So even the liberal New York Times and Washington Post have published unflattering opinion polls about President Obama's flagging favorability ratings and growing voter discontent with his job performance.
The Times poll says 41 percent of respondents expressed approval of the job Obama is doing, and 47 percent expressed disapproval. Moreover, 75 percent view the nation’s financial picture as “fairly bad” or “very bad.”
Not surprisingly, the Times tried to spin its lead sentence: "Despite improving job growth and an extended Republican primary fight dividing his would-be opponents, President Obama is heading into the general election season on treacherous political ground..."
"Improving job growth" is a laugher. We would need 400,000 new jobs per month for a couple of years to get back to the 6 percent unemployment rate of late 2008. With 250K or so per month, we're just spinning our wheels. And frankly, there is no guarantee we will even continue creating jobs at this pace as we move into the spring and summer. Higher gasoline prices have a dampening effect on economic activity, robbing consumers of discretionary income and inhibiting demand for consumer goods and services. Continued instability in the Middle East and economic turmoil in Europe also do not bode well for robust job growth.
And as for the continued Republican infighting, this is not going to have long-term negative effects on the eventual GOP nominee. It's just so much white noise to most voters, who will have forgotten about the latest mud-slinging come November (or at the very least, will have minimized its significance, chalking it up to the "boys will be boys" mindset, i.e, they're politicans, what else would you expect?).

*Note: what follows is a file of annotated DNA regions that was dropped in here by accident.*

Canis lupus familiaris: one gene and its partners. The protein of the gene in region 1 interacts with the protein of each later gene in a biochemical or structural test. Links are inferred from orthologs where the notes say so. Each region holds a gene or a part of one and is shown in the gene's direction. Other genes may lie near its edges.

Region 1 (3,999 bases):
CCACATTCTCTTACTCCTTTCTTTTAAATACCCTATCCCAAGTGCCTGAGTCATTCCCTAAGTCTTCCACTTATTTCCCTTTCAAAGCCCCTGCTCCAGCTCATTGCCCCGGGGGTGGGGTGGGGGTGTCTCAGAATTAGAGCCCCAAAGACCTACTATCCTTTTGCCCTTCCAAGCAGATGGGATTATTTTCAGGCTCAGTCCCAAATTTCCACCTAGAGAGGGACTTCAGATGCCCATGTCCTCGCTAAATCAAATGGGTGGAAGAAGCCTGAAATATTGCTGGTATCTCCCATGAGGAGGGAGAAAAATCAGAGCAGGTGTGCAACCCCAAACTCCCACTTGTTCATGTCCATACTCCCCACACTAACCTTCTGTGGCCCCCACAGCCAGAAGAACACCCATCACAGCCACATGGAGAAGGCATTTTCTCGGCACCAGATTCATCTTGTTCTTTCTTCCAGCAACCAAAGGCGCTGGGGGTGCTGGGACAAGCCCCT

The Washington Post's poll, publshed Monday, pointed out the inverse relationship of gasoline prices and Obama's popularity, noting the "strongly" negative views voters increasingly hold about Obama's performance on the economy and persistently huge budget deficits. A sizable 59 percent of those surveyed gave Obama negative marks on the economy. The president also fares poorly on the issues of Iran and the war in Afghanistan.
It is still only March; we have nearly eight months to go until the election. A lot can happen between now and then to boost or lower voters' views of Obama and his potential opponents. But it says something that normally sympathetic publications are reporting bad news about their favorite presidential candidate. Perhaps they are simply trying to light a fire under the O-man?
If anything, the reality is even worse for Obama than the numbers would indicate. The mainstream media organs attempt to soft-pedal bad news for their guy (recall that Reagan trailed Carter by 20 points in the spring of 1980 and the two were seen as running neck-and-neck just days before the Gipper's landslide election win).
One thing is for sure: The Republcan candidates cannot afford to coast or get complacent. The GOP has a lousy track record for snatching defeat from the jaws of victory, for shooting itself in the foot time and time again.
The old media will continue to spin like their lives depended on it to help prop up Obama. The GOP candidates and eventual nominee must keep their noses to the proverbial grindstone and avoid getting sucked into silly controversies like contraception. Let's see if they're up to the task.